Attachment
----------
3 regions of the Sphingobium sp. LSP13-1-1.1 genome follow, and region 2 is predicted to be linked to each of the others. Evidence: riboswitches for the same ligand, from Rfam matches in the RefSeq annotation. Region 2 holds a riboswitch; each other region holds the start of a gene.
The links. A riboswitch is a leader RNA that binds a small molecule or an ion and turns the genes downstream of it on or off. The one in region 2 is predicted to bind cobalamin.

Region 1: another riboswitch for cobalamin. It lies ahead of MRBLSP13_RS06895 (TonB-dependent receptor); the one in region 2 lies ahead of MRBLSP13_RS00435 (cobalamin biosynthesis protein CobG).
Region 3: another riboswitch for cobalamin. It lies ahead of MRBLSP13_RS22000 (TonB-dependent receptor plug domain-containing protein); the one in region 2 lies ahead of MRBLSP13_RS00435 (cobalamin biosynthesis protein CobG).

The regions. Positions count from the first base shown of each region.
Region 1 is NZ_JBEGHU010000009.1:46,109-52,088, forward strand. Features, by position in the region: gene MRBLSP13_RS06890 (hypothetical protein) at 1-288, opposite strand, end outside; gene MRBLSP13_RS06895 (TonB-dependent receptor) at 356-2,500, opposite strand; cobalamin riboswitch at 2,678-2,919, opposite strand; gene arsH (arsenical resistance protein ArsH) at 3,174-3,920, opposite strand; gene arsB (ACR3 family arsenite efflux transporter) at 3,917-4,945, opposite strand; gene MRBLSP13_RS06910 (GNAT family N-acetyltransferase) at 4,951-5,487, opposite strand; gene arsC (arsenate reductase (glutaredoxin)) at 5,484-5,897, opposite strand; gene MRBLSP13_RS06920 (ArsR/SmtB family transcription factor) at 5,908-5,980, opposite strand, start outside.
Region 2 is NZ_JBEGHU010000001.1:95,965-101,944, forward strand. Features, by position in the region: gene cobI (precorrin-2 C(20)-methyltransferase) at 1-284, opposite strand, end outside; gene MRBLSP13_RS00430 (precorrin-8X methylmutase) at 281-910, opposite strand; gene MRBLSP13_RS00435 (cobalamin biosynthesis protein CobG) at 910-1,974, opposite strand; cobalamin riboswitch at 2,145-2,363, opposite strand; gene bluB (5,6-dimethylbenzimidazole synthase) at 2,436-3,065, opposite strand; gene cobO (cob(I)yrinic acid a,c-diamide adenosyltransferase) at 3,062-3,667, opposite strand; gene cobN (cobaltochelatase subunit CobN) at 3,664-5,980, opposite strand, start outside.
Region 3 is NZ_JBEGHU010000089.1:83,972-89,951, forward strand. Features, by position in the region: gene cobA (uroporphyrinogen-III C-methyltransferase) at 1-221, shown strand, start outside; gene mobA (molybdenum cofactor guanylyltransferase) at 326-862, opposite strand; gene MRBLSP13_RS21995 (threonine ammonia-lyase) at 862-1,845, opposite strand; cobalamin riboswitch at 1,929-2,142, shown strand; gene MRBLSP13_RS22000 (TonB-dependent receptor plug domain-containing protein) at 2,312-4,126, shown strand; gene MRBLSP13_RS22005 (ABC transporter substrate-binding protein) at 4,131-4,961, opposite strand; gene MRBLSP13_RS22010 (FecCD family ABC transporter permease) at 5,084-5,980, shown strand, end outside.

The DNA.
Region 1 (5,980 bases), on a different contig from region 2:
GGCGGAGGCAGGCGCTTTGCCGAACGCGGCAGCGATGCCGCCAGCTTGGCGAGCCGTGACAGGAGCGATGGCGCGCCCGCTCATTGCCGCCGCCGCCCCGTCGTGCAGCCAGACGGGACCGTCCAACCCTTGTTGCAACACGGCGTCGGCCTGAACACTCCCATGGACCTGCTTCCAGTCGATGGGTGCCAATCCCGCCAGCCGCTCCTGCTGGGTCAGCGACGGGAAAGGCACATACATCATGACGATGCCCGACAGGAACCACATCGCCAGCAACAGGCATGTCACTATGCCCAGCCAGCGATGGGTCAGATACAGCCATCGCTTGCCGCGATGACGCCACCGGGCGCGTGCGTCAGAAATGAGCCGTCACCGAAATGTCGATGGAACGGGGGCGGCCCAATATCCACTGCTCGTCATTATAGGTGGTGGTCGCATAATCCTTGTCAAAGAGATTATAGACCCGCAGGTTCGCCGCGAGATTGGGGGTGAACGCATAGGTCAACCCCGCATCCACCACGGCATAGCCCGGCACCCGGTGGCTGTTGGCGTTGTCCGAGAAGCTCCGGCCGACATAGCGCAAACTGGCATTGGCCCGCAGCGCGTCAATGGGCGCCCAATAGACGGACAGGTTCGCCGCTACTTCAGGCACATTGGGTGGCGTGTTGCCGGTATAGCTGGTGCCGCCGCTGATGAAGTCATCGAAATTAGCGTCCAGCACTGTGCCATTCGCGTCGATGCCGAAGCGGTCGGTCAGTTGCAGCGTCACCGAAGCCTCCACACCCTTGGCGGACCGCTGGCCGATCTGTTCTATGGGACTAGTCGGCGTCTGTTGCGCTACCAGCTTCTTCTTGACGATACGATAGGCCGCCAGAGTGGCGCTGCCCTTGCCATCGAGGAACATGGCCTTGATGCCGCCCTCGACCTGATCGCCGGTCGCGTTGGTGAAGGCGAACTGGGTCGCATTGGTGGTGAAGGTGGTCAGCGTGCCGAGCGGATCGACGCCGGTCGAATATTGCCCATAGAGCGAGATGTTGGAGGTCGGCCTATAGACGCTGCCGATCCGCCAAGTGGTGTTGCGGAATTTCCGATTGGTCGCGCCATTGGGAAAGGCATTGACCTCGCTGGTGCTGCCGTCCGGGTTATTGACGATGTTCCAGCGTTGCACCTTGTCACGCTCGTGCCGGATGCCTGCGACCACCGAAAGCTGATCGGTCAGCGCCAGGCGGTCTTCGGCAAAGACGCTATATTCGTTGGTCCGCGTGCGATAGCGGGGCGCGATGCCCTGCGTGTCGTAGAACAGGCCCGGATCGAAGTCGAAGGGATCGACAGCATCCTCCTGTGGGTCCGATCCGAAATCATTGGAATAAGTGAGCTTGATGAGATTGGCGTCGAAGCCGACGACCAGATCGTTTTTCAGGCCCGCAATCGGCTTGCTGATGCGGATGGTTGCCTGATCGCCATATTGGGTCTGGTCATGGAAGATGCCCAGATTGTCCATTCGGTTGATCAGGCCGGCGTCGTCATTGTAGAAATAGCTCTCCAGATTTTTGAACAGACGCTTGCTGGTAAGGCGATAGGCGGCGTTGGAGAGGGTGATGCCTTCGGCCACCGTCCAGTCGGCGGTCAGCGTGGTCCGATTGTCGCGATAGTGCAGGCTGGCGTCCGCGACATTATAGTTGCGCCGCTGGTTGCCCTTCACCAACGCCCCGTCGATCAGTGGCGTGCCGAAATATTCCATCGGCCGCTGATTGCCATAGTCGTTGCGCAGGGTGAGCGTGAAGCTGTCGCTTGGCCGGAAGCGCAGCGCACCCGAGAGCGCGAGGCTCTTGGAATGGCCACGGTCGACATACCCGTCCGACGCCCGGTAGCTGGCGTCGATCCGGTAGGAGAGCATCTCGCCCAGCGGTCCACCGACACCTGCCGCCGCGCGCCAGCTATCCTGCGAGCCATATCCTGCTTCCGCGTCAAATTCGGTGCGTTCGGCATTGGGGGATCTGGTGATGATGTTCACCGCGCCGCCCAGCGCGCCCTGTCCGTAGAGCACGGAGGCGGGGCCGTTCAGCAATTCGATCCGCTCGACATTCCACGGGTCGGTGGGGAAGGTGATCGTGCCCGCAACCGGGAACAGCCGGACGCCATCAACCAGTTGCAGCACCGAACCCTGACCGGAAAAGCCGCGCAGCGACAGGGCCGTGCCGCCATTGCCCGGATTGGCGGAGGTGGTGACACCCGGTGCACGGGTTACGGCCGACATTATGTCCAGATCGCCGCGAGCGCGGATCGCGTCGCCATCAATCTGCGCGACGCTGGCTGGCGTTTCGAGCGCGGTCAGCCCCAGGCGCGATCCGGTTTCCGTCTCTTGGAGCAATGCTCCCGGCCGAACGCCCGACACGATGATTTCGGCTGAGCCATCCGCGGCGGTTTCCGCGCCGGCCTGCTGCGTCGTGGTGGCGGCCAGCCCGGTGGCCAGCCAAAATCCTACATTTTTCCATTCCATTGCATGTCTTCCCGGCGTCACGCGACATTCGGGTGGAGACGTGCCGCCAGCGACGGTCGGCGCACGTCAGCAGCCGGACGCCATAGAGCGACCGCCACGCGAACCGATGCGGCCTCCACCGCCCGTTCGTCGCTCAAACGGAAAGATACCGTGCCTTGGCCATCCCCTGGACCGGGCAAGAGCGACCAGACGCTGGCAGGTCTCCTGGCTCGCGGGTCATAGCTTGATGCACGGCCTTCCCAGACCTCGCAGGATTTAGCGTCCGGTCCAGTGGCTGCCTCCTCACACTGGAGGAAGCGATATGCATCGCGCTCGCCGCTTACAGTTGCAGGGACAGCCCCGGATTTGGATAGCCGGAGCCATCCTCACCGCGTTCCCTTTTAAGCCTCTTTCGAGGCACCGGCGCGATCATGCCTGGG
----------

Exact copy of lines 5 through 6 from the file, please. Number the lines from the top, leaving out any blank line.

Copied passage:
The regions. Positions count from the first base shown of each region.
Region 1 is NZ_JBEGHU010000009.1:46,109-52,088, forward strand. Features, by position in the region: gene MRBLSP13_RS06890 (hypothetical protein) at 1-288, opposite strand, end outside; gene MRBLSP13_RS06895 (TonB-dependent receptor) at 356-2,500, opposite strand; cobalamin riboswitch at 2,678-2,919, opposite strand; gene arsH (arsenical resistance protein ArsH) at 3,174-3,920, opposite strand; gene arsB (ACR3 family arsenite efflux transporter) at 3,917-4,945, opposite strand; gene MRBLSP13_RS06910 (GNAT family N-acetyltransferase) at 4,951-5,487, opposite strand; gene arsC (arsenate reductase (glutaredoxin)) at 5,484-5,897, opposite strand; gene MRBLSP13_RS06920 (ArsR/SmtB family transcription factor) at 5,908-5,980, opposite strand, start outside.